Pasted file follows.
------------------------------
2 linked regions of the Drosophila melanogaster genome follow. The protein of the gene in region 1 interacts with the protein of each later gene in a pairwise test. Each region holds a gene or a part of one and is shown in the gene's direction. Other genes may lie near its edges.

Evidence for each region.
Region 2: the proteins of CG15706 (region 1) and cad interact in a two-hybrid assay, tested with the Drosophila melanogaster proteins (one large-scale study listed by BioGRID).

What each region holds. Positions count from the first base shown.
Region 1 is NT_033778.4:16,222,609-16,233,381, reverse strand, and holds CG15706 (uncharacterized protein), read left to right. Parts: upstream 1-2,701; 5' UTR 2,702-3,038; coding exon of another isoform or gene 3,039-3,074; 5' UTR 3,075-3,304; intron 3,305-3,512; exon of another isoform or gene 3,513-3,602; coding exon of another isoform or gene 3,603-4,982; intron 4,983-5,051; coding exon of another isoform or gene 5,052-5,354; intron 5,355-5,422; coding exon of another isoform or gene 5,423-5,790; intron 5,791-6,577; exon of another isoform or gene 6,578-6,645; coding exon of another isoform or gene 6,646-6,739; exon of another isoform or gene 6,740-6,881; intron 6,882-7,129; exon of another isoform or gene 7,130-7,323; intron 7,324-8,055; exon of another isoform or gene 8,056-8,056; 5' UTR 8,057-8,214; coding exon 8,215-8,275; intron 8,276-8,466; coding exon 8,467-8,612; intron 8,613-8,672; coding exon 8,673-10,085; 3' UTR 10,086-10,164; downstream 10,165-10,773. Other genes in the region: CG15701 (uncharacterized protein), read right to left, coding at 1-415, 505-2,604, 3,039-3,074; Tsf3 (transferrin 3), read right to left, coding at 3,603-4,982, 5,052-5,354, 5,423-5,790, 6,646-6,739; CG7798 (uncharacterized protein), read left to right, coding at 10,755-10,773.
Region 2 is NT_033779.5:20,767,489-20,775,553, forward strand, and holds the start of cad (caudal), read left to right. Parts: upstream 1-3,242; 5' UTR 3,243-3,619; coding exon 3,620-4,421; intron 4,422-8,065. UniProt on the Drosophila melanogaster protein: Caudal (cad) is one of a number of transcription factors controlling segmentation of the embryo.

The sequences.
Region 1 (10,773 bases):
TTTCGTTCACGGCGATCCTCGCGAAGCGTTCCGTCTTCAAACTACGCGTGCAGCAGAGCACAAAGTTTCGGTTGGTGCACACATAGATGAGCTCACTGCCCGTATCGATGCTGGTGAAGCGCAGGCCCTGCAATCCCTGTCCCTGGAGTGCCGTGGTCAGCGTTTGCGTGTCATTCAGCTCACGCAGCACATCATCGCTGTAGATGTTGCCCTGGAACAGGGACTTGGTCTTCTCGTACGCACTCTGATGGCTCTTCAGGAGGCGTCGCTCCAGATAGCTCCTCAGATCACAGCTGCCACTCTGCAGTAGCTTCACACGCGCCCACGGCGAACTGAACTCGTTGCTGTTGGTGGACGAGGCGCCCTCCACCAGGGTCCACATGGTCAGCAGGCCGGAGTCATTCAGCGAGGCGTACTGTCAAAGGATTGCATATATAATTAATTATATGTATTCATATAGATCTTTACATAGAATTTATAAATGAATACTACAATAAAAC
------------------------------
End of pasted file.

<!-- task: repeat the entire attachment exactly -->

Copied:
2 linked regions of the Drosophila melanogaster genome follow. The protein of the gene in region 1 interacts with the protein of each later gene in a pairwise test. Each region holds a gene or a part of one and is shown in the gene's direction. Other genes may lie near its edges.

Evidence for each region.
Region 2: the proteins of CG15706 (region 1) and cad interact in a two-hybrid assay, tested with the Drosophila melanogaster proteins (one large-scale study listed by BioGRID).

What each region holds. Positions count from the first base shown.
Region 1 is NT_033778.4:16,222,609-16,233,381, reverse strand, and holds CG15706 (uncharacterized protein), read left to right. Parts: upstream 1-2,701; 5' UTR 2,702-3,038; coding exon of another isoform or gene 3,039-3,074; 5' UTR 3,075-3,304; intron 3,305-3,512; exon of another isoform or gene 3,513-3,602; coding exon of another isoform or gene 3,603-4,982; intron 4,983-5,051; coding exon of another isoform or gene 5,052-5,354; intron 5,355-5,422; coding exon of another isoform or gene 5,423-5,790; intron 5,791-6,577; exon of another isoform or gene 6,578-6,645; coding exon of another isoform or gene 6,646-6,739; exon of another isoform or gene 6,740-6,881; intron 6,882-7,129; exon of another isoform or gene 7,130-7,323; intron 7,324-8,055; exon of another isoform or gene 8,056-8,056; 5' UTR 8,057-8,214; coding exon 8,215-8,275; intron 8,276-8,466; coding exon 8,467-8,612; intron 8,613-8,672; coding exon 8,673-10,085; 3' UTR 10,086-10,164; downstream 10,165-10,773. Other genes in the region: CG15701 (uncharacterized protein), read right to left, coding at 1-415, 505-2,604, 3,039-3,074; Tsf3 (transferrin 3), read right to left, coding at 3,603-4,982, 5,052-5,354, 5,423-5,790, 6,646-6,739; CG7798 (uncharacterized protein), read left to right, coding at 10,755-10,773.
Region 2 is NT_033779.5:20,767,489-20,775,553, forward strand, and holds the start of cad (caudal), read left to right. Parts: upstream 1-3,242; 5' UTR 3,243-3,619; coding exon 3,620-4,421; intron 4,422-8,065. UniProt on the Drosophila melanogaster protein: Caudal (cad) is one of a number of transcription factors controlling segmentation of the embryo.

The sequences.
Region 1 (10,773 bases):
TTTCGTTCACGGCGATCCTCGCGAAGCGTTCCGTCTTCAAACTACGCGTGCAGCAGAGCACAAAGTTTCGGTTGGTGCACACATAGATGAGCTCACTGCCCGTATCGATGCTGGTGAAGCGCAGGCCCTGCAATCCCTGTCCCTGGAGTGCCGTGGTCAGCGTTTGCGTGTCATTCAGCTCACGCAGCACATCATCGCTGTAGATGTTGCCCTGGAACAGGGACTTGGTCTTCTCGTACGCACTCTGATGGCTCTTCAGGAGGCGTCGCTCCAGATAGCTCCTCAGATCACAGCTGCCACTCTGCAGTAGCTTCACACGCGCCCACGGCGAACTGAACTCGTTGCTGTTGGTGGACGAGGCGCCCTCCACCAGGGTCCACATGGTCAGCAGGCCGGAGTCATTCAGCGAGGCGTACTGTCAAAGGATTGCATATATAATTAATTATATGTATTCATATAGATCTTTACATAGAATTTATAAATGAATACTACAATAAAAC